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Erie Community College faces criticism over state audit findings

The usually staid monthly meeting of the Erie Community College trustees included some edge and friction this week in the wake of a recent state audit that criticized them for lax oversight and lack of transparency.

The board met Thursday for the first time since the State Comptroller’s Office audit was released. The meeting featured an immediate change aimed at making the board’s actions more open to public scrutiny: A court reporter recorded the session with verbatim notes, which will be transcribed for the public.

“These transcripts will be available to the general public on the Internet,” said Stephen Boyd, board chairman.

Previously, the board took only rough minutes of its meetings and did not post them on the ECC website.

At least one board member appeared to be irked by the change.

“Are there any other colleges in the state that do this other than us?” asked Susan Schwartz, initiating a brief but testy exchange with Boyd.

Boyd replied by saying he didn’t think the addition of a court reporter was much of an inconvenience. Then he invited Schwartz to introduce a resolution if she had a problem with it.

After the meeting, Boyd said the board ultimately will aim to have its meetings streamed live on the Internet.

The audit concluded that the board allowed President Jack F. Quinn Jr. to make important financial decisions behind closed doors, compromising the transparency of the college’s operations.

Among other findings: senior executive staff at ECC received unauthorized raises and bonuses, the college hired contractors without seeking competitive bids, and the college created 10 senior executive staff positions over a five-year period without providing any written justification for the hires.

The board has until April 14 to come up with a “corrective action plan” to implement 22 recommendations in the audit.

While disputing that the board was lax in its oversight, college officials said they planned to develop a robust plan to correct shortcomings identified in the audit.

Board member Dennis P. Murphy will lead a working group to review the audit and create the corrective plan. Murphy said he was looking to establish a “blue-ribbon” group with a majority of members from outside the board and the college. The board will hire an administrator on a short-term basis to coordinate documents and organize meetings for the group, he said. Outside legal counsel also will be sought, Murphy said.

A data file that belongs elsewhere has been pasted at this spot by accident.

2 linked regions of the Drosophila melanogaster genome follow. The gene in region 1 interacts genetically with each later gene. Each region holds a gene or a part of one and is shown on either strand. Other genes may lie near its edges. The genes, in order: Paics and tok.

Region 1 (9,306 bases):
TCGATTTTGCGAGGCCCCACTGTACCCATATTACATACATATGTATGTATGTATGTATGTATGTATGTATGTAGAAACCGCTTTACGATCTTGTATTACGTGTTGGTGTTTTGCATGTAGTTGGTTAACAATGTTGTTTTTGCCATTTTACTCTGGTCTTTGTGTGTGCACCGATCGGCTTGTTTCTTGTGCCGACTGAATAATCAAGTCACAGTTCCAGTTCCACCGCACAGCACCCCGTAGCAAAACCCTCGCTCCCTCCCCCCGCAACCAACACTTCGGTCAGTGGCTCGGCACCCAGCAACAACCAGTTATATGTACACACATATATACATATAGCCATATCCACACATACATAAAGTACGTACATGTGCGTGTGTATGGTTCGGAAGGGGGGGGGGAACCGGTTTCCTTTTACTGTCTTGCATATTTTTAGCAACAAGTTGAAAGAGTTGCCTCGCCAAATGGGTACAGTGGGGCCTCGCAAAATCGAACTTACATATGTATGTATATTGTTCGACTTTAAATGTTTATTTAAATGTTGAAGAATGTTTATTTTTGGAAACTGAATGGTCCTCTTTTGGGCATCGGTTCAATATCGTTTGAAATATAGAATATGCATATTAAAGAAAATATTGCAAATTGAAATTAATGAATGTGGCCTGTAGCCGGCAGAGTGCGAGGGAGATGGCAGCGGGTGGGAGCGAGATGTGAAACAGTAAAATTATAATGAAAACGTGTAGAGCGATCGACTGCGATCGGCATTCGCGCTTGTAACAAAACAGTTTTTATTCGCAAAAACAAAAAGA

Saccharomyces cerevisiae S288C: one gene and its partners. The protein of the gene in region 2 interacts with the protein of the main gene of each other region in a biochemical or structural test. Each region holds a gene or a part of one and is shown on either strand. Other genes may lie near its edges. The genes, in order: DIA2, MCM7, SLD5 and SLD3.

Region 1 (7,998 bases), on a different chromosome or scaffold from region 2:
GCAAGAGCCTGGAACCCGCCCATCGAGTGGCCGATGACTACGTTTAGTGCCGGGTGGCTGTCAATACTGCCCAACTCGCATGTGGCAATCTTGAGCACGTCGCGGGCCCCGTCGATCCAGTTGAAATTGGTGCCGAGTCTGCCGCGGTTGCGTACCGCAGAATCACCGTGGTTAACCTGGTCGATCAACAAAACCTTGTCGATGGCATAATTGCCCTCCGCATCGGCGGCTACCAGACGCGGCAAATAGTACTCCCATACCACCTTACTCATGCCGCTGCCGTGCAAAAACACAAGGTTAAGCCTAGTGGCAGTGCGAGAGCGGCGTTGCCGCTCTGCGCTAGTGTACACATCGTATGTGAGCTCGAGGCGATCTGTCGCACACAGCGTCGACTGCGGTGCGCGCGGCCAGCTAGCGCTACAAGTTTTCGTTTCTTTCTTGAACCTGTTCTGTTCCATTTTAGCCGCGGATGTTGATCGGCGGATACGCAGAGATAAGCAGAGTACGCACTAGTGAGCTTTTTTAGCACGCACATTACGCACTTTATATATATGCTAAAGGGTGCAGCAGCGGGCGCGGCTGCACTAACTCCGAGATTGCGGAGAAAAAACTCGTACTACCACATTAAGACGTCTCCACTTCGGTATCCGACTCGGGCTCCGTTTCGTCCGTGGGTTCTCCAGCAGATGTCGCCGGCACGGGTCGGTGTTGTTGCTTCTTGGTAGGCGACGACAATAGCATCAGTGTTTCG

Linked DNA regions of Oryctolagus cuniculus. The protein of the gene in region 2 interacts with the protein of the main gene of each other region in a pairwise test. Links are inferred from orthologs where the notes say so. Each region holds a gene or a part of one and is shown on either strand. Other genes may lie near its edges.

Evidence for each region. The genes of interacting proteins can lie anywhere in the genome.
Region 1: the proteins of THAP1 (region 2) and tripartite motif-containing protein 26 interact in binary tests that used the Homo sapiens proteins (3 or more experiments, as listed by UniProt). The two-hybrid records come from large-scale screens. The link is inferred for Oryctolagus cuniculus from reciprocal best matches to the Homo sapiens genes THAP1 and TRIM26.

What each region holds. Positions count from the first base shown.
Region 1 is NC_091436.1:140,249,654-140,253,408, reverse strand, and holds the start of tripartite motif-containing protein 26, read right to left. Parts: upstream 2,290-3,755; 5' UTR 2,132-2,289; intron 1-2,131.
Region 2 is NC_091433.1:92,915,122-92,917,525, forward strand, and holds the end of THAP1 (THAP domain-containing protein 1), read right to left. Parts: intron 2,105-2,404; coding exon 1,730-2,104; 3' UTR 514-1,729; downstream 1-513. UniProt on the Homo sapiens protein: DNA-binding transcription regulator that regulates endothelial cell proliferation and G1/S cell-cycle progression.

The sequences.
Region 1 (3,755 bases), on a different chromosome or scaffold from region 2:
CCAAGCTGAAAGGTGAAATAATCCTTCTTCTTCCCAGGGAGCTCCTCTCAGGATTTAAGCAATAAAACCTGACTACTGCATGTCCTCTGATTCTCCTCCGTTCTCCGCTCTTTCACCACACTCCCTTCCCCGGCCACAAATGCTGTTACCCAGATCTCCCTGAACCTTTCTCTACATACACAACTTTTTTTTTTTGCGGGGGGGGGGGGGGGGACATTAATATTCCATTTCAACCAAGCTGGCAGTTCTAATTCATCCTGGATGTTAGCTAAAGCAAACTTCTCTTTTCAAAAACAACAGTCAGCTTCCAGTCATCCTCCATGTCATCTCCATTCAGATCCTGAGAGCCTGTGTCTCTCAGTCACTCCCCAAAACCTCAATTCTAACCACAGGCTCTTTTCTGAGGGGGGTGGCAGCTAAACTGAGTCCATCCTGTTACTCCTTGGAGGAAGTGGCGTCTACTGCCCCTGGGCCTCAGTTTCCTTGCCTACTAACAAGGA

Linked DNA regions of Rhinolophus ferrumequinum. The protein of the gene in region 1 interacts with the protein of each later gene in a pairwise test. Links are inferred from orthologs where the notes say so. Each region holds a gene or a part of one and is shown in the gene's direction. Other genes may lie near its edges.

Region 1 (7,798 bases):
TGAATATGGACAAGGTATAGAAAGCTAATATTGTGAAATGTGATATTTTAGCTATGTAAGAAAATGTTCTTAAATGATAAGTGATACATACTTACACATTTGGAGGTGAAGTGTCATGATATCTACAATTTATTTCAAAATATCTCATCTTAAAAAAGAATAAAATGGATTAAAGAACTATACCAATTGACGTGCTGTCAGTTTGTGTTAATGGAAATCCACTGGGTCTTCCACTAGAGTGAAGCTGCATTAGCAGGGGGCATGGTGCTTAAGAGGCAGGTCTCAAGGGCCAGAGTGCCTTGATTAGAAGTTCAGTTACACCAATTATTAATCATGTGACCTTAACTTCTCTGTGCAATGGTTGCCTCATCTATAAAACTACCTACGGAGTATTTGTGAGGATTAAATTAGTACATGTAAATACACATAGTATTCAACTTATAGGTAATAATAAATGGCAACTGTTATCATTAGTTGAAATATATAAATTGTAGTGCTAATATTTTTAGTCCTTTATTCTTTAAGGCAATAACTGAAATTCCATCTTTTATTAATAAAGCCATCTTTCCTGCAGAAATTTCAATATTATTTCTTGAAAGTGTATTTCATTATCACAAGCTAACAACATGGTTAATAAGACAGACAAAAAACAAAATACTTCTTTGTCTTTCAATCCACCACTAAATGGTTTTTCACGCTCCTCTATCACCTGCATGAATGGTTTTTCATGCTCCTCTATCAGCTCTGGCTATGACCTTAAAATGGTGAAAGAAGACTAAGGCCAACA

The newest addition to the board, Timothy Callan, deputy budget director for Erie County, also spiced up Thursday’s meeting, peppering fellow trustees and senior executive staff with questions about how the college operates. At one point, Callan even apologized for asking so many questions in his first meeting.

“Please don’t apologize for that,” Boyd said.

To which Callan responded: “You’ll rue the day you said that.”

At the end of the meeting, Kristin Klein Wheaton announced that she will leave her post as executive vice president for legal affairs to become a partner in a private law firm. Klein Wheaton was heavily involved in negotiations with the State Comptroller’s Office during and after the audit.

Later Thursday, Boyd, Quinn and William Reuter, ECC’s chief financial officer, were called to the chambers of the Erie County Legislature for legislators’ inquiries on the audit.

Legislators in December approved an increase in county funding for the college, where enrollment losses in recent years have squeezed finances. Some of the lawmakers were not pleased with the direction of the college.

“This is starting to become a theme,” said Patrick B. Burke, D-South Buffalo. “It’s always something negative. That’s got to change. It has to stop.”

Peter J. Savage III, D-Buffalo, also was critical of the college, saying the audit demonstrated “systemic issues” at ECC.

“A lot of the findings here were, in my opinion, symptoms of larger problems,” he said.

Boyd acknowledged the audit disrupted recent positive momentum at the college, including the resolution in November of contract negotiations with ECC’s two largest bargaining units. But he also disputed the audit’s contention that the board should have been more involved in making hires at the college.

The college’s Middle States accreditation was jeopardized in the past because board members had meddled too much in the operations, he said.

Quinn also told legislators he never acted without board authorization. He and the board didn’t always document those approvals well, he said.

“I can’t go out and hire people on my own and give raises. The board has to approve it,” he said.

The weak documentation “was never intentional,” he said, “and we aim to do better.”

Savage also questioned why the board needed to hire outside counsel for its corrective action plan. Boyd clarified that the board would seek volunteer legal assistance, rather than hiring a firm. The need for counsel was unrelated to the departure of Klein Wheaton, Boyd said. The working group will look for an outside, independent interpretation of how trustees should fulfill their roles in light of what appear to be conflicts between the comptroller’s findings and the bylaws of the State University of New York and the requirements of Middles States accreditation.

The panel, Boyd added, “should be independent of the college” so that people will feel free to criticize board members or senior executive staff.